Pastors of "Legacy Churches" such as mine can certainly learn some valuable lessons from this movement if they keep it all in the right perspective. Just think what would happen if EVERY church member captured the concept of literally BEING the church rather than merely attending it.
Purchase Here (a complimentary copy of the book was provided to Revitalize Your Church for review by the author)

Keep Looking Up

Some people go through life looking down. Shuffling along the path, all they see is dirt.

They look down their nose at others, are constantly "down" on themselves, and see only the negative side of every situation. They're "down" on new ideas and seem to bring everybody else down with them.

Other people are in the habit of looking up! They see the sky with limitless opportunities.

They believe the best of others, possess a high degree of confidence, and make the most of each day. They focus on what's right rather than what's wrong.

The folks who go through life looking down are miserable. The ones who look up discover happiness in each day.

What is the difference? Nothing but attitude!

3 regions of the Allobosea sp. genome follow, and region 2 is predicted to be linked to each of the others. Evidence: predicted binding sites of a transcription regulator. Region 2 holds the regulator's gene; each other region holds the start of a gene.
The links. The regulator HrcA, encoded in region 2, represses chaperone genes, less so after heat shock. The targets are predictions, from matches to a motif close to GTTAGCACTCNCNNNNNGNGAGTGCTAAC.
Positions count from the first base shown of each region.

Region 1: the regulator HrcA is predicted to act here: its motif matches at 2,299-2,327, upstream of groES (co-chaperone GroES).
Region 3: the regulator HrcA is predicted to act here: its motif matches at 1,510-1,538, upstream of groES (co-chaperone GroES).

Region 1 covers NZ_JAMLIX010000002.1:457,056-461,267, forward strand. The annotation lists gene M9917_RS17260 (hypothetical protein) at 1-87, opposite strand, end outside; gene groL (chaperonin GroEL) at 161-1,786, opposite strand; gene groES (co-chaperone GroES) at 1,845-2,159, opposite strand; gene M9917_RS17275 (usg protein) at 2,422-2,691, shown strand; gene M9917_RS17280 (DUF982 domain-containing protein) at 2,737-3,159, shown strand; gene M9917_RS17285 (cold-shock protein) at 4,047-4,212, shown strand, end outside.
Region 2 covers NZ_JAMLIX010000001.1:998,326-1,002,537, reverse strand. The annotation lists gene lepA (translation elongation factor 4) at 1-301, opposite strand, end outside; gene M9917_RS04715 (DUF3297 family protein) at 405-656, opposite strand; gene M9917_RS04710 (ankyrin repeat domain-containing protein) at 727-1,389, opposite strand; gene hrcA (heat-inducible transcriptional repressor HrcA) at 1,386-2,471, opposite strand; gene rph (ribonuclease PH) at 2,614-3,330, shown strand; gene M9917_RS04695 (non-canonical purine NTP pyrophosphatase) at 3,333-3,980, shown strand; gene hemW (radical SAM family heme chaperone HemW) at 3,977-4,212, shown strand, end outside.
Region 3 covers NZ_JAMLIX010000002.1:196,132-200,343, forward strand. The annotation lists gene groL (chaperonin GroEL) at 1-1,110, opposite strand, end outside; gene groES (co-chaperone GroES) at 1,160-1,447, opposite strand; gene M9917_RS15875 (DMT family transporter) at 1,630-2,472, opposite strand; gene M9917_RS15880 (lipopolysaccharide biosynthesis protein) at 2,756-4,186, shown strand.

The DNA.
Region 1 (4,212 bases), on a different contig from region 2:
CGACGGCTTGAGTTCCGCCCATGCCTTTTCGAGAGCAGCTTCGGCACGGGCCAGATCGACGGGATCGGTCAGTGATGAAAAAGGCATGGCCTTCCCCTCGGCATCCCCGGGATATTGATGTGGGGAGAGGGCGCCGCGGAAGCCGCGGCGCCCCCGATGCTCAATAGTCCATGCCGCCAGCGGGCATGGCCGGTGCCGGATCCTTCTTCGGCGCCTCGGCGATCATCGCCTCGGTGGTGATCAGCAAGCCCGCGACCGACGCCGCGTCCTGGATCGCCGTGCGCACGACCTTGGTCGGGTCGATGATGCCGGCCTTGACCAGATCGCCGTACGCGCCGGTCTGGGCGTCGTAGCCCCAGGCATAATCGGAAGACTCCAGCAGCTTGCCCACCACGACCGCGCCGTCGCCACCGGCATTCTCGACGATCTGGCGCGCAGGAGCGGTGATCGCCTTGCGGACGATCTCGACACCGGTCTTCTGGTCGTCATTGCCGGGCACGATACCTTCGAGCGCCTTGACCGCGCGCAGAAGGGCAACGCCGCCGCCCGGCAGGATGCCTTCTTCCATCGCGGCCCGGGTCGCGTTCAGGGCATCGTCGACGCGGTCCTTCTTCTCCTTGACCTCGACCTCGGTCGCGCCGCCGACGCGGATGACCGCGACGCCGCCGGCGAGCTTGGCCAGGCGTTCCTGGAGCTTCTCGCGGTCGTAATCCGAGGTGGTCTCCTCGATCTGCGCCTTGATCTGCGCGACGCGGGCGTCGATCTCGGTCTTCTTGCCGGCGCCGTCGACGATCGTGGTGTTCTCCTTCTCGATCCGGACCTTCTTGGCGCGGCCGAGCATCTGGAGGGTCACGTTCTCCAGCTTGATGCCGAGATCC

Our attitude towards life largely determines what we can accomplish. If you say "It can't be done", you won't do it. But if you say, "It CAN be done and I'm going to give it my best shot!", your chances of success increase greatly.

Many years ago, an anonymous poet captured this thought by saying:
If you would have some worthwhile plans,
You've got to watch your can'ts and cans;
You can't aim low and then rise high;
You can't succeed if you don't try;
You can't go wrong and come out right;
You can't love sin and walk in light;
You can't throw time and means away,
And live sublime from day to day.

William Makepeace Thackery said, "The world is a looking glass and gives back to everyone the reflection of his own face."

Tuesday, June 08, 2010

Monday, June 07, 2010

To Syracuse and Beyond

Had a wonderful trip to central New York this past weekend, where I spoke at the Intersect Conference in Painted Post on Saturday, and preached at Lyncourt Wesleyan Church in Syracuse on Sunday.

It was a joy to be hosted by my friends, District Superintendent Wayne and Deb Wager along with Wayne Jr., who pastors the Lyncourt Church. I was also delighted to see some old Wisconsin friends, students from FLAME, my buddy, Steve McEuen, and several of our Burmese brothers and sisters in Syracuse and Utica, especially their leaders, Pastor Than and Dr.Thuam, who leads the Burmese Bible Institue.

Our brothers and sisters in central New York are doing an outstanding job ministering to the Burmese refugees, and training them for ministry and mission.